Author: Ben Wallack

22 Jun

Avoiding Energy Scams

Ben Wallack energy, procurement, utility 0 Comments

Over the last few years, energy consumers and building owners have been confronted with several internet and phone scams. An “agent” will impersonate a utility company, or reaches out representing an unqualified Energy Supply Company (ESCO). These methods have been successful, in part, because these agents can be quite convincing and often use energy jargon to appear knowledgeable and reliable.

Identifying the Utility

A New York City client of Bright Power recently received a phone call from someone claiming to represent Con Ed, a local utility company. As our client describes, “We had past experience with Con Ed concerning overdue or misapplied payments. This made the extremely aggressive demand for a $2,000 cash payment to prevent a power shut off in less than an hour, actually sound plausible. Our first response was to seek the immediate and helpful assistance of Bright Power, who quickly investigated and confirmed the paid status of our accounts. The administrative assistant, who received the original call, confirmed thereafter that there was no shutoff pending with Con Ed.”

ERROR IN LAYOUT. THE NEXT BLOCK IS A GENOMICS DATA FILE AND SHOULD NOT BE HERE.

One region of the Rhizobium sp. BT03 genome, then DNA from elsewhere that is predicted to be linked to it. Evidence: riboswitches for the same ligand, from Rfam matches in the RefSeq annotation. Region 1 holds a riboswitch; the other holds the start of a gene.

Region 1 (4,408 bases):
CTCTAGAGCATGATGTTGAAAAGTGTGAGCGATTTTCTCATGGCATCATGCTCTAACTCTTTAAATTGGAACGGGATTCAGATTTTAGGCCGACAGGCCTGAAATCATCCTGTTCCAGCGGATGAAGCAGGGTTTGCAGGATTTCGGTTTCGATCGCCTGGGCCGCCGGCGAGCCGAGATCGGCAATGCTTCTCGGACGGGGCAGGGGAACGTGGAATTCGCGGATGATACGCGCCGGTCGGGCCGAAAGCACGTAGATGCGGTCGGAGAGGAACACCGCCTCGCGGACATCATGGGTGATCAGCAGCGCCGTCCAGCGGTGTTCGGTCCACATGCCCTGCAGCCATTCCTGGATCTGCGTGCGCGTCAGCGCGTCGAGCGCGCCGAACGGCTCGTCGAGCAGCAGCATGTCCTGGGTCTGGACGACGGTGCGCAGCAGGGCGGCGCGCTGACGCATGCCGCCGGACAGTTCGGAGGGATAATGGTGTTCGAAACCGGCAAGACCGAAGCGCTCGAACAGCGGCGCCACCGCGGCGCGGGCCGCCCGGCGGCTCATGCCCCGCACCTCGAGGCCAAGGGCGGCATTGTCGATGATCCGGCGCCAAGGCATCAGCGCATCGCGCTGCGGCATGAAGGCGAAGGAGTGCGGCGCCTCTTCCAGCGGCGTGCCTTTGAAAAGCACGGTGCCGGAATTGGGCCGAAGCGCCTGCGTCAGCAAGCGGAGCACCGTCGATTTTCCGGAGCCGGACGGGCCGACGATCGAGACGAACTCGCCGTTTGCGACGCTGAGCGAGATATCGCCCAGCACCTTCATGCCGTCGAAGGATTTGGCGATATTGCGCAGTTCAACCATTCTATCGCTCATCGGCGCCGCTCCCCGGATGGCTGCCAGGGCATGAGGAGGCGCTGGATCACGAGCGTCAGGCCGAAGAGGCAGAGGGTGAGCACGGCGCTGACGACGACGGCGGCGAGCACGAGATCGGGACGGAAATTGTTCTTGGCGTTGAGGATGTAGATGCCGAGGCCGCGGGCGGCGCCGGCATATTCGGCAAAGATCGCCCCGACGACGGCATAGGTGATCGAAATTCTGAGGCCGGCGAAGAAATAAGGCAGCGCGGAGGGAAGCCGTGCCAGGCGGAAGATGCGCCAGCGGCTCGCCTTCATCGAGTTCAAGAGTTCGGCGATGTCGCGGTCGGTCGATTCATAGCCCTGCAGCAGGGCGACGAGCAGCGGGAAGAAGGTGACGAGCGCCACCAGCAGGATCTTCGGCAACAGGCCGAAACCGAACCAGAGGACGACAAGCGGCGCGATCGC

We were able to quickly identify the scam and avoid a $2,000 false charge. To help protect your business from these claims, here are a few basic red flags:

  1. Be wary of requests for Tax IDs, credit card numbers, utility account numbers or protected information.
  2. Question sudden or pressured monetary requests. Utilities and most reputable businesses do not operate this way.
  3. Verify employee IDs prior to providing information or payment. Con Ed employees, for example, are required to have company IDs accessible.

Buying With a Reputable ESCO

There are many trustworthy Energy Supply Companies (ESCOs) that Bright Power works with that prove to be valued business partners in controlling energy costs. On the other hand, there are many unreliable ESCOs and energy brokers that use tactics that inevitably cause consumers to pay more in the long run.